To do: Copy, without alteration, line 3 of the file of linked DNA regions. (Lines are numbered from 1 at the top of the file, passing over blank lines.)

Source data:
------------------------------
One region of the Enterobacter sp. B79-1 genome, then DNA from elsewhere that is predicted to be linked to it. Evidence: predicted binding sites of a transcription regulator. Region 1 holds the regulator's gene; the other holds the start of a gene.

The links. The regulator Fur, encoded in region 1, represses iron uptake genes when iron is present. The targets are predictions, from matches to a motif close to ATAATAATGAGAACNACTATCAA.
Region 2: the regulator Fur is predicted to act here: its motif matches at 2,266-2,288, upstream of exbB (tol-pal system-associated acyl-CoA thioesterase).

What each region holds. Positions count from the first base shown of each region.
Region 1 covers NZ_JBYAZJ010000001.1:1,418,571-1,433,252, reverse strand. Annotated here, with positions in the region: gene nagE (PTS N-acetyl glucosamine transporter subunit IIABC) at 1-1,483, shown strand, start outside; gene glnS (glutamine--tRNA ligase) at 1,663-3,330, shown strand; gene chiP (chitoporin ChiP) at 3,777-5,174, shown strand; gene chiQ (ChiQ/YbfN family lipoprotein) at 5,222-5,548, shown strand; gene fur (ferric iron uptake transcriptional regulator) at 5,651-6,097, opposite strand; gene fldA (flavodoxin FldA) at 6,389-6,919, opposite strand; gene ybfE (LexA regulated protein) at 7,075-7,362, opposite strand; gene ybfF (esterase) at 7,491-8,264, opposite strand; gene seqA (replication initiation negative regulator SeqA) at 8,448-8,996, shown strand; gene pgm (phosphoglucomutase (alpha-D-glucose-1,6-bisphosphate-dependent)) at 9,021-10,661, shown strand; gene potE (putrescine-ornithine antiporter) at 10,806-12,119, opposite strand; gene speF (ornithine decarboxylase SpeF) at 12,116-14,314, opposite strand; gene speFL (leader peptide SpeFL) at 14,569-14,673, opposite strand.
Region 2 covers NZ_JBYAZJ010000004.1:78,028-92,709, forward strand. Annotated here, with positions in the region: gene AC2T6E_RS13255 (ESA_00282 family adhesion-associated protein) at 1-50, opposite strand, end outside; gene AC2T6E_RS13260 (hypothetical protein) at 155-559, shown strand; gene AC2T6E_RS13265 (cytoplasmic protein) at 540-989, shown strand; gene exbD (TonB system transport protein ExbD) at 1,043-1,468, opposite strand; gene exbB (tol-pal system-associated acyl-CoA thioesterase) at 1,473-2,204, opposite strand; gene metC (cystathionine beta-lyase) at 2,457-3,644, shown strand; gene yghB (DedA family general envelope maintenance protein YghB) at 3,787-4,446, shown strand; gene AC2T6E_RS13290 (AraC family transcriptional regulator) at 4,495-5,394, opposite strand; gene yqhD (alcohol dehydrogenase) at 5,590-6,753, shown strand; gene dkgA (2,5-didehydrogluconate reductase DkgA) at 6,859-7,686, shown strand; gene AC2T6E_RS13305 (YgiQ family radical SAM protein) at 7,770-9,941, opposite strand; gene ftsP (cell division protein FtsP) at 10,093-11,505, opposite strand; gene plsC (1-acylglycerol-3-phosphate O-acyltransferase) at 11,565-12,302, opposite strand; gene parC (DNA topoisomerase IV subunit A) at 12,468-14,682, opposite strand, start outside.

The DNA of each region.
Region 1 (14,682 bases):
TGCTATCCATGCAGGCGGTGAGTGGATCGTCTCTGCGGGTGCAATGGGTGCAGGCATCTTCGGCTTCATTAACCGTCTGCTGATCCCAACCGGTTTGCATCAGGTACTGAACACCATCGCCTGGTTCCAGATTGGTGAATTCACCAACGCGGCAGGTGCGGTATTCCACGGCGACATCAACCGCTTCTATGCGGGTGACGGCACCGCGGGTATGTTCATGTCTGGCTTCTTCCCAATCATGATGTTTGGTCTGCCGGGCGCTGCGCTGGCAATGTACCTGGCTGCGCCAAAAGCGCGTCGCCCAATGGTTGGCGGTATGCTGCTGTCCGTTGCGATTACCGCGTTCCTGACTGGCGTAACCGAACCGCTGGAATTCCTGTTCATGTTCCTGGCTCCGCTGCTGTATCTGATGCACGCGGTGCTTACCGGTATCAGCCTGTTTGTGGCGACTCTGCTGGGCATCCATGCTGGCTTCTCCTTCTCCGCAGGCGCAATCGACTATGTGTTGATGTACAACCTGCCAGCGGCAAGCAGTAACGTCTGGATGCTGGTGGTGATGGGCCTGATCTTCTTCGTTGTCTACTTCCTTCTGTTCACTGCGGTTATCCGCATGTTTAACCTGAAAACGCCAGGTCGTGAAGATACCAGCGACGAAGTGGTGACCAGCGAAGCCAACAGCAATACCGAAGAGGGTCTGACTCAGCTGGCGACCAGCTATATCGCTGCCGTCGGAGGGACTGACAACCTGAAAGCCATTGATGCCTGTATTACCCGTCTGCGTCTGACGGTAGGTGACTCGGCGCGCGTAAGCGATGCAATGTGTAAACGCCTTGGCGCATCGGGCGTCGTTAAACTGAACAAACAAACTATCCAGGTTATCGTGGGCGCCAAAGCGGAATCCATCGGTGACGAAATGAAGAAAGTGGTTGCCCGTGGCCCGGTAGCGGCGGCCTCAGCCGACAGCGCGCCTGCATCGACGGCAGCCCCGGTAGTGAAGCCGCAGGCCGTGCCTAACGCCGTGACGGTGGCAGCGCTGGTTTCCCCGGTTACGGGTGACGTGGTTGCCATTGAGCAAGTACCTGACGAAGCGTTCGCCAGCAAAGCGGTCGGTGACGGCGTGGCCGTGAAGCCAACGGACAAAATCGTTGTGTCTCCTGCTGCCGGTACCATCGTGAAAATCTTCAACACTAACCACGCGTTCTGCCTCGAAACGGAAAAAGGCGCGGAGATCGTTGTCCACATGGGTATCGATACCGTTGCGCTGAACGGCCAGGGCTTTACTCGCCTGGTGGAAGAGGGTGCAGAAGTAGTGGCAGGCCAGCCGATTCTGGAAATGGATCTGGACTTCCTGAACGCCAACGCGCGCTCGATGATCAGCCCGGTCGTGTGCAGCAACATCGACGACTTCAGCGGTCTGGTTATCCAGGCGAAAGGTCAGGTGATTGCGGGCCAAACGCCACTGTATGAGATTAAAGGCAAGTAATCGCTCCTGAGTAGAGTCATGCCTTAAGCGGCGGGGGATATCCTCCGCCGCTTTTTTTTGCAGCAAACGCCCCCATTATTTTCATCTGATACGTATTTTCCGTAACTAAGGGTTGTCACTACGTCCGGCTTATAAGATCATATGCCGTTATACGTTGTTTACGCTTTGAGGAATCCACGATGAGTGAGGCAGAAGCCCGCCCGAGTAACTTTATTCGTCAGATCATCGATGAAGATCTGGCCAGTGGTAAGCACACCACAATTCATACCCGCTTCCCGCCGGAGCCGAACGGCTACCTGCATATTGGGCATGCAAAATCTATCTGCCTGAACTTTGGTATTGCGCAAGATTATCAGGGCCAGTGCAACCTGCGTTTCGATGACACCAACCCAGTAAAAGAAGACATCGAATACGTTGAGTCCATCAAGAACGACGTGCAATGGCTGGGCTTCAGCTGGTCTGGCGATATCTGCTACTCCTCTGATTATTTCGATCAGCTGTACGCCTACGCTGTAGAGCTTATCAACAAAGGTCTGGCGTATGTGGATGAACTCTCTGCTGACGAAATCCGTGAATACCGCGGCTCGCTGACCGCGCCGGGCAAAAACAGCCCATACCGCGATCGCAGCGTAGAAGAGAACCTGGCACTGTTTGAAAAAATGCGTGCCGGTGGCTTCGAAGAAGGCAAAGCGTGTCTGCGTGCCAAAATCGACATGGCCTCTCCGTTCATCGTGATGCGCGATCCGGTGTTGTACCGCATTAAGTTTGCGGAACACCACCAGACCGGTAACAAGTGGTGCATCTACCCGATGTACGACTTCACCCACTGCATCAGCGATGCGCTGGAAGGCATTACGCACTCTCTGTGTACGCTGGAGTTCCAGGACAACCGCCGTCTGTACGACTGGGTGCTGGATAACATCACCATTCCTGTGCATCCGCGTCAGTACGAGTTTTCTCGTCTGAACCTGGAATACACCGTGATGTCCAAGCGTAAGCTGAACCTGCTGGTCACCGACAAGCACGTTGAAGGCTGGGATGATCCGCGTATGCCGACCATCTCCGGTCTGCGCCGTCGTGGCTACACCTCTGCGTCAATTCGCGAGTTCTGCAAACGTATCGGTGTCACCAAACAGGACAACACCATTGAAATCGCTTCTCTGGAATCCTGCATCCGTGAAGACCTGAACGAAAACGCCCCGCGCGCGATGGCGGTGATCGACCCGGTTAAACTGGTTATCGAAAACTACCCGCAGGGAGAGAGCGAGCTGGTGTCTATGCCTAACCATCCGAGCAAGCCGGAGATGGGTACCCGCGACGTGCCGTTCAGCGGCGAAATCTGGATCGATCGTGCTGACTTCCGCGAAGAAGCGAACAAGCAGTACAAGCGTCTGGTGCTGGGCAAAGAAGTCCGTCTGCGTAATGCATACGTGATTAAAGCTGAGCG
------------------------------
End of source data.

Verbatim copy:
Region 2: the regulator Fur is predicted to act here: its motif matches at 2,266-2,288, upstream of exbB (tol-pal system-associated acyl-CoA thioesterase).